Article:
Their desperation comes at a high price, with the average heroin addict spending an estimated £10,000 a year on the drug.
The profits made by criminals behind the trade are enormous.
In Derbyshire alone, suppliers rake in some £100million a year from Class A drugs.
Manchester University researchers knew there were widespread doubts about simply locking up addicts, then releasing them back on to the streets when they finished their sentences.
In many cities this strategy, despite costing the taxpayer billions of pounds, has been failing for years.
So the researchers established pilot projects in small, often rural, towns.
They were keen to discover whether the heavy-handed approach would work outside an urban setting.
Huge police resources were thrown at towns such as Matlock to swoop on street dealers and drug dens.
The Drug Market Project increased surveillance on addicts known to be behind a high amount of drug-related crime. Police, drug agencies and the local authority worked together. Even in small towns, however, the experiment failed.
One researcher said: "There were huge numbers of arrests and many people got sentenced and jailed, but that was about it.
"The supply of heroin didn't seem to go down and neither did levels of crime. And if it cannot work in small, semi-rural Derbyshire towns, it cannot work anywhere else.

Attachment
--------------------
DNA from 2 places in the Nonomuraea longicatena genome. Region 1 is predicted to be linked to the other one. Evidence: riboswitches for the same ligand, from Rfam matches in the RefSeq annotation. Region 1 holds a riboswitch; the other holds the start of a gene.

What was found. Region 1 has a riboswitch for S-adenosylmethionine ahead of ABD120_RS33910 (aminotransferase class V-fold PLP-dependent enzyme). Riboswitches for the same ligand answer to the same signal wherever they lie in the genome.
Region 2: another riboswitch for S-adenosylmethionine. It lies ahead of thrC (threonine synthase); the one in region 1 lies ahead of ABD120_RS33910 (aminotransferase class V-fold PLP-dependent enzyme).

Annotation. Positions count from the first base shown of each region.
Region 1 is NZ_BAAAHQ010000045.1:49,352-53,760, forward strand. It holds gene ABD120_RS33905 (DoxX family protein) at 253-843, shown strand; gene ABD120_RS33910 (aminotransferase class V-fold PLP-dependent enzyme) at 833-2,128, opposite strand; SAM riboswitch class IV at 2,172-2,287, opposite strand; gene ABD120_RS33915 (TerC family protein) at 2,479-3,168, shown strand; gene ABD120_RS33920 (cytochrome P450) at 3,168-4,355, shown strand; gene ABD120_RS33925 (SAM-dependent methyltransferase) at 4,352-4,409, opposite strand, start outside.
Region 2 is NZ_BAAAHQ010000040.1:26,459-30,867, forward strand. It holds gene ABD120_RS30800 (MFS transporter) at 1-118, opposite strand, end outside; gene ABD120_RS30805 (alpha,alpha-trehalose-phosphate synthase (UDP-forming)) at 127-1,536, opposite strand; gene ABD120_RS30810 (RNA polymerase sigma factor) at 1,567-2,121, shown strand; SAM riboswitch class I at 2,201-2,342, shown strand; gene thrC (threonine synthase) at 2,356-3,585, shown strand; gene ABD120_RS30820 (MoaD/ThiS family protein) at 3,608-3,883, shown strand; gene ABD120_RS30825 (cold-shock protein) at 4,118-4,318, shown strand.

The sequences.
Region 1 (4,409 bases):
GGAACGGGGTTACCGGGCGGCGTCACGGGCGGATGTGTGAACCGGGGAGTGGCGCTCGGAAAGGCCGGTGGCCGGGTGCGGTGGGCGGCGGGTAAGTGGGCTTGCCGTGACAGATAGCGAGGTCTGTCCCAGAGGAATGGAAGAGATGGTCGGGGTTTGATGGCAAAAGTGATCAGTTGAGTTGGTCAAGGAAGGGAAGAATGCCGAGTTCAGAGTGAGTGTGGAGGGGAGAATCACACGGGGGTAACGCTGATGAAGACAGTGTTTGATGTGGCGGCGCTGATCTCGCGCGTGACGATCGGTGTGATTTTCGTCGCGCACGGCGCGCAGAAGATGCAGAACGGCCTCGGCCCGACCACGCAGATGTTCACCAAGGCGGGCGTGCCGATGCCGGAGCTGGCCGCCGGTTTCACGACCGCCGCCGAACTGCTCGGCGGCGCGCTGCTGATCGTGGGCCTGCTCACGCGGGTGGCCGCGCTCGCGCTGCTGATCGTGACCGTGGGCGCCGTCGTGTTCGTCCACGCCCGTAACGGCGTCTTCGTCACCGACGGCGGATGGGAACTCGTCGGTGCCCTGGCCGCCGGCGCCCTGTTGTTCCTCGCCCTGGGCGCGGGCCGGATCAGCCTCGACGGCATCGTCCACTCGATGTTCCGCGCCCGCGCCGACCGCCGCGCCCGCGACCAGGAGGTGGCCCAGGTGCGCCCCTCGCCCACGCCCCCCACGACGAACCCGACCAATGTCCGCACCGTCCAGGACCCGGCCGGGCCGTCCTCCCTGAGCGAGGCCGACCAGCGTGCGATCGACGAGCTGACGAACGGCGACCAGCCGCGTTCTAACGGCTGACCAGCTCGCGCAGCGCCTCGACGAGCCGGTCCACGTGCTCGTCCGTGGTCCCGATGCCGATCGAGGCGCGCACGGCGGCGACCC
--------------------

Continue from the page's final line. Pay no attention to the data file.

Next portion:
"Now New Labour is going to take coercion to the edge of civil liberties.
"Treatment works but it has to be a softer approach.
"More Government-controlled prescription will work, but not the heavy-handed tactics of which we're going to see more and more."
That is not what Government ministers want to hear, however, as they unveil their flagship Drugs Bill today
Tougher police powers to arrest more addicts and force them into treatment are going to be announced.
Professor Howard Parker, involved in the Derbyshire project, has urged the Government to have more patience and expand treatment services.
He warns against tougher moves to criminalise more addicts.
And the war on drugs is wasting taxpayers' cash and only just managing to keep the lid on the problem, he argues. Drugs charity Turning Point said: "Often, projects just focus on people's drug problems in a heavy-handed way rather than looking at the big picture.
"That means helping them do something about housing, job prospects and getting their lives back on track. That's what gets results."